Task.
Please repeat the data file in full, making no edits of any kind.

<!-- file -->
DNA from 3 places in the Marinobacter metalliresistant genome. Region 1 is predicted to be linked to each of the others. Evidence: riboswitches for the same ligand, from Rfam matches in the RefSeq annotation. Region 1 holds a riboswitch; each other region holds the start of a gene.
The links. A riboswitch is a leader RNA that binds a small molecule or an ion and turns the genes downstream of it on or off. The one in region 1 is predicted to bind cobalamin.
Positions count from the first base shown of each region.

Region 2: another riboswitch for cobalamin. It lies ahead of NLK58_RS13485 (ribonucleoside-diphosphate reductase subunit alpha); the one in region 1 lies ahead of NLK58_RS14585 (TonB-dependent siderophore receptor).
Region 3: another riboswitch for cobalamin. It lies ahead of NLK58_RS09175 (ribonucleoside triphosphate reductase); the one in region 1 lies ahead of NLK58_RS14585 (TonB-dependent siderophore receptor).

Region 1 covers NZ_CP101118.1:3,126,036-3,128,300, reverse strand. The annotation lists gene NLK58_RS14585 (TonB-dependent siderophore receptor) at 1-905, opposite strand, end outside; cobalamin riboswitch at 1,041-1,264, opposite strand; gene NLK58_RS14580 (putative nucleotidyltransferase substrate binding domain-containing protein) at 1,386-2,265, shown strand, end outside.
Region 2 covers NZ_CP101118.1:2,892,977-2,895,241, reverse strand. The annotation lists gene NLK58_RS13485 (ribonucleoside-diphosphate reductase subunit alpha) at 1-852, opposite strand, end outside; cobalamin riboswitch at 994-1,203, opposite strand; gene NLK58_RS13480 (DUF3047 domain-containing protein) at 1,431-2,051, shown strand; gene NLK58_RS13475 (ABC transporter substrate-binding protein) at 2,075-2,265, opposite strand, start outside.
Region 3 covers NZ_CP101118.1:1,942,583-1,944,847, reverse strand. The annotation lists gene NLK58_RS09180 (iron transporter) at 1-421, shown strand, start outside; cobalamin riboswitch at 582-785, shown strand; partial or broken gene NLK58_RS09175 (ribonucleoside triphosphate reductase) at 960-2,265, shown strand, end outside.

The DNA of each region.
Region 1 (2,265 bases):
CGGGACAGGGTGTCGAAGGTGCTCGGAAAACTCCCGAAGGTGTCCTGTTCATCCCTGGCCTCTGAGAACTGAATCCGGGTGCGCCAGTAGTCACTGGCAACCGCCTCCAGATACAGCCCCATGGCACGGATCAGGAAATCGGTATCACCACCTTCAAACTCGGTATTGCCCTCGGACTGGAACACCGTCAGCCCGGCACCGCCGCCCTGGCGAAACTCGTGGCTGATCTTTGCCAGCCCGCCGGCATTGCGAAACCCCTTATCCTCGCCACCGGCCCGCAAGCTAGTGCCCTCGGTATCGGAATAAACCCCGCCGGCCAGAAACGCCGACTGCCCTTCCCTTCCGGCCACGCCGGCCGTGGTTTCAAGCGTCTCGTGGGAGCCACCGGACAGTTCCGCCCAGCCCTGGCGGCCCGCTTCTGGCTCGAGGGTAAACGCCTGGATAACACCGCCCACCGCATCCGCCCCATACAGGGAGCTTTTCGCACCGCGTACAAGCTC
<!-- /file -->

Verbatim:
DNA from 3 places in the Marinobacter metalliresistant genome. Region 1 is predicted to be linked to each of the others. Evidence: riboswitches for the same ligand, from Rfam matches in the RefSeq annotation. Region 1 holds a riboswitch; each other region holds the start of a gene.
The links. A riboswitch is a leader RNA that binds a small molecule or an ion and turns the genes downstream of it on or off. The one in region 1 is predicted to bind cobalamin.
Positions count from the first base shown of each region.

Region 2: another riboswitch for cobalamin. It lies ahead of NLK58_RS13485 (ribonucleoside-diphosphate reductase subunit alpha); the one in region 1 lies ahead of NLK58_RS14585 (TonB-dependent siderophore receptor).
Region 3: another riboswitch for cobalamin. It lies ahead of NLK58_RS09175 (ribonucleoside triphosphate reductase); the one in region 1 lies ahead of NLK58_RS14585 (TonB-dependent siderophore receptor).

Region 1 covers NZ_CP101118.1:3,126,036-3,128,300, reverse strand. The annotation lists gene NLK58_RS14585 (TonB-dependent siderophore receptor) at 1-905, opposite strand, end outside; cobalamin riboswitch at 1,041-1,264, opposite strand; gene NLK58_RS14580 (putative nucleotidyltransferase substrate binding domain-containing protein) at 1,386-2,265, shown strand, end outside.
Region 2 covers NZ_CP101118.1:2,892,977-2,895,241, reverse strand. The annotation lists gene NLK58_RS13485 (ribonucleoside-diphosphate reductase subunit alpha) at 1-852, opposite strand, end outside; cobalamin riboswitch at 994-1,203, opposite strand; gene NLK58_RS13480 (DUF3047 domain-containing protein) at 1,431-2,051, shown strand; gene NLK58_RS13475 (ABC transporter substrate-binding protein) at 2,075-2,265, opposite strand, start outside.
Region 3 covers NZ_CP101118.1:1,942,583-1,944,847, reverse strand. The annotation lists gene NLK58_RS09180 (iron transporter) at 1-421, shown strand, start outside; cobalamin riboswitch at 582-785, shown strand; partial or broken gene NLK58_RS09175 (ribonucleoside triphosphate reductase) at 960-2,265, shown strand, end outside.

The DNA of each region.
Region 1 (2,265 bases):
CGGGACAGGGTGTCGAAGGTGCTCGGAAAACTCCCGAAGGTGTCCTGTTCATCCCTGGCCTCTGAGAACTGAATCCGGGTGCGCCAGTAGTCACTGGCAACCGCCTCCAGATACAGCCCCATGGCACGGATCAGGAAATCGGTATCACCACCTTCAAACTCGGTATTGCCCTCGGACTGGAACACCGTCAGCCCGGCACCGCCGCCCTGGCGAAACTCGTGGCTGATCTTTGCCAGCCCGCCGGCATTGCGAAACCCCTTATCCTCGCCACCGGCCCGCAAGCTAGTGCCCTCGGTATCGGAATAAACCCCGCCGGCCAGAAACGCCGACTGCCCTTCCCTTCCGGCCACGCCGGCCGTGGTTTCAAGCGTCTCGTGGGAGCCACCGGACAGTTCCGCCCAGCCCTGGCGGCCCGCTTCTGGCTCGAGGGTAAACGCCTGGATAACACCGCCCACCGCATCCGCCCCATACAGGGAGCTTTTCGCACCGCGTACAAGCTC